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Choreography of a fight scene in movies

Posted: 2019-08-25 06:43pm
by ray245


Here's a fun little video with professional stuntman and filmmakers talking about stunts and fight scene in movies, especially on the importance of developing an important narrative via the choreography of a fight.

The last bit about the Hollywood remake of Old Boy's fight scene does perhaps goes to show Hollywood films can be relatively underdeveloped in terms of using choreography to tell a narrative. In a lot of SW discussion about the prequel fight scenes vs the OT fight scenes, I find that many many fans, especially "western" fans don't pay much importance to the how the choreography of a fight scene can be used to tell a narrative.

There's a lot of clamour for "realism" in Hollywood fight scenes, but sometimes it doesn't necessarily create an interesting narrative within the fight scene. There's a lot of focus on what happens during a fight, and less focus on how the fight develop as a continuous flow of action.

Another YouTube channel discussed this issue as well, especially on how Jackie Chan's Hollywood films can often lack the dynamism that is apparent in his Hong Kong films.


Re: Choreography of a fight scene in movies

Posted: 2019-08-26 12:17am
by The Romulan Republic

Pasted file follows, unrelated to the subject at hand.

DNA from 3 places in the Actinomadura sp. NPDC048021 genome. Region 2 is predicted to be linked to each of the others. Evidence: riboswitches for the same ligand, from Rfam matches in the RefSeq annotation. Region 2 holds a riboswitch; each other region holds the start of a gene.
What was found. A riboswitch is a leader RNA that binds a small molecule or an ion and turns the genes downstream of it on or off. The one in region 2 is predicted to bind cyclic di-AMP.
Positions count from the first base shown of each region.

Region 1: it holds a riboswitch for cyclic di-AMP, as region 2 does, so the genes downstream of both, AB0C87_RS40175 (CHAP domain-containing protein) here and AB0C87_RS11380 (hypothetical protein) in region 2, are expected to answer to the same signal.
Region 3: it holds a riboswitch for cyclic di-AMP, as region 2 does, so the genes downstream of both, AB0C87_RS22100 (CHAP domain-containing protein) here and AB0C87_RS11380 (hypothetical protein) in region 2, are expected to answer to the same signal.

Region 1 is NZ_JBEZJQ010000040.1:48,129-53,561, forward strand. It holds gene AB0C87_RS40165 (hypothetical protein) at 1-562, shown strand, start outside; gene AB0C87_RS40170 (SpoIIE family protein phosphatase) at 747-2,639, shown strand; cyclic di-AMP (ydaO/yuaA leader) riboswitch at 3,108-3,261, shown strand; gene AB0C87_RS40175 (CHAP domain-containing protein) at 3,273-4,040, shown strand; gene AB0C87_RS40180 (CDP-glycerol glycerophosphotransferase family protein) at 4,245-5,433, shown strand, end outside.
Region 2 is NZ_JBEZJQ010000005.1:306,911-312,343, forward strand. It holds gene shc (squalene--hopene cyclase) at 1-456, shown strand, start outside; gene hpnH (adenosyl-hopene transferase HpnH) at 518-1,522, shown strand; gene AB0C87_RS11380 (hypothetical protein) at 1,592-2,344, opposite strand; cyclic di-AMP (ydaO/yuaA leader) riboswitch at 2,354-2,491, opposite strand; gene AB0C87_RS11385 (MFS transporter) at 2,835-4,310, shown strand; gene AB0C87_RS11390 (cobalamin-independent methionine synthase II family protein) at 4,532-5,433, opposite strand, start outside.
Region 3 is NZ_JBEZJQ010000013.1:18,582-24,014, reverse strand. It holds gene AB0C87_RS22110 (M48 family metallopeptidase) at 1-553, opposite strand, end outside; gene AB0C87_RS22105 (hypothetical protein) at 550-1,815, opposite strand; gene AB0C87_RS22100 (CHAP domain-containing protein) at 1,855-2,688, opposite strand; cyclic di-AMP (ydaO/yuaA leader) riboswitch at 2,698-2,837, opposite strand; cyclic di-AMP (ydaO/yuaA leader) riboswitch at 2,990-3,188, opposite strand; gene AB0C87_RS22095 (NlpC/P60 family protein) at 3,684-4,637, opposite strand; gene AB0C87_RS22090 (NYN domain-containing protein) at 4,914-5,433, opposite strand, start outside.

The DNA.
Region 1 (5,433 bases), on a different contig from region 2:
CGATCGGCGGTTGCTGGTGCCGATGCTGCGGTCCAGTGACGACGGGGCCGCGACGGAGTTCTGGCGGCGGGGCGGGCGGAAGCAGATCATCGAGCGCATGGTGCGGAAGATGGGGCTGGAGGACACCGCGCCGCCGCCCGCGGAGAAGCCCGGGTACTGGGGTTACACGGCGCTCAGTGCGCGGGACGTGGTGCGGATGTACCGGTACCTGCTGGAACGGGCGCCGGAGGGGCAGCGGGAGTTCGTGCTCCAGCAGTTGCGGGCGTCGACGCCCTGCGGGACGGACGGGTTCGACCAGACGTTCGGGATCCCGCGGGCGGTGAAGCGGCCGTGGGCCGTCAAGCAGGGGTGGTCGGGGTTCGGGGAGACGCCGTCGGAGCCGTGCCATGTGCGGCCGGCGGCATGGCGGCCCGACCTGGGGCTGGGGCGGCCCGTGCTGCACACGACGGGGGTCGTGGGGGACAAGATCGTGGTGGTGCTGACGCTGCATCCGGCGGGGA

I don't think realism has to come at the expense of entertainment or narrative- it depends on the skill of the filmmakers, the story they're trying to tell, and the style its being done in.

Just to give an example- the slow-mo in fight scenes in the Matrix worked. It was stylish, an immediately iconic hallmark of the franchise as much as black leather, trench coats, or Keanu's flat acting. It was also visually distinctive, and allowed them to show off the reality-bending abilities of the characters in an easy-to-grasp way, without being overused. But there are a lot of films that have used slow-mo really badly/far too much, to the point where its become hokey, and/or a crutch to generate false drama (looking at you, Peter Jackson).

Re: Choreography of a fight scene in movies

Posted: 2019-08-26 04:16am
by ray245
The Romulan Republic wrote:
2019-08-26 12:17am
I don't think realism has to come at the expense of entertainment or narrative- it depends on the skill of the filmmakers, the story they're trying to tell, and the style its being done in.

Just to give an example- the slow-mo in fight scenes in the Matrix worked. It was stylish, an immediately iconic hallmark of the franchise as much as black leather, trench coats, or Keanu's flat acting. It was also visually distinctive, and allowed them to show off the reality-bending abilities of the characters in an easy-to-grasp way, without being overused. But there are a lot of films that have used slow-mo really badly/far too much, to the point where its become hokey, and/or a crutch to generate false drama (looking at you, Peter Jackson).
It's not even about realism vs fantasy. The action fight scene in the Korean Old Boy is gritty and "realistic", but it has a clear narrative function that speaks to the audience. Compare that with the Hollywood remake by Spike Lee, an excellent director but he still seems to misunderstand why the original fight scene worked the way it did.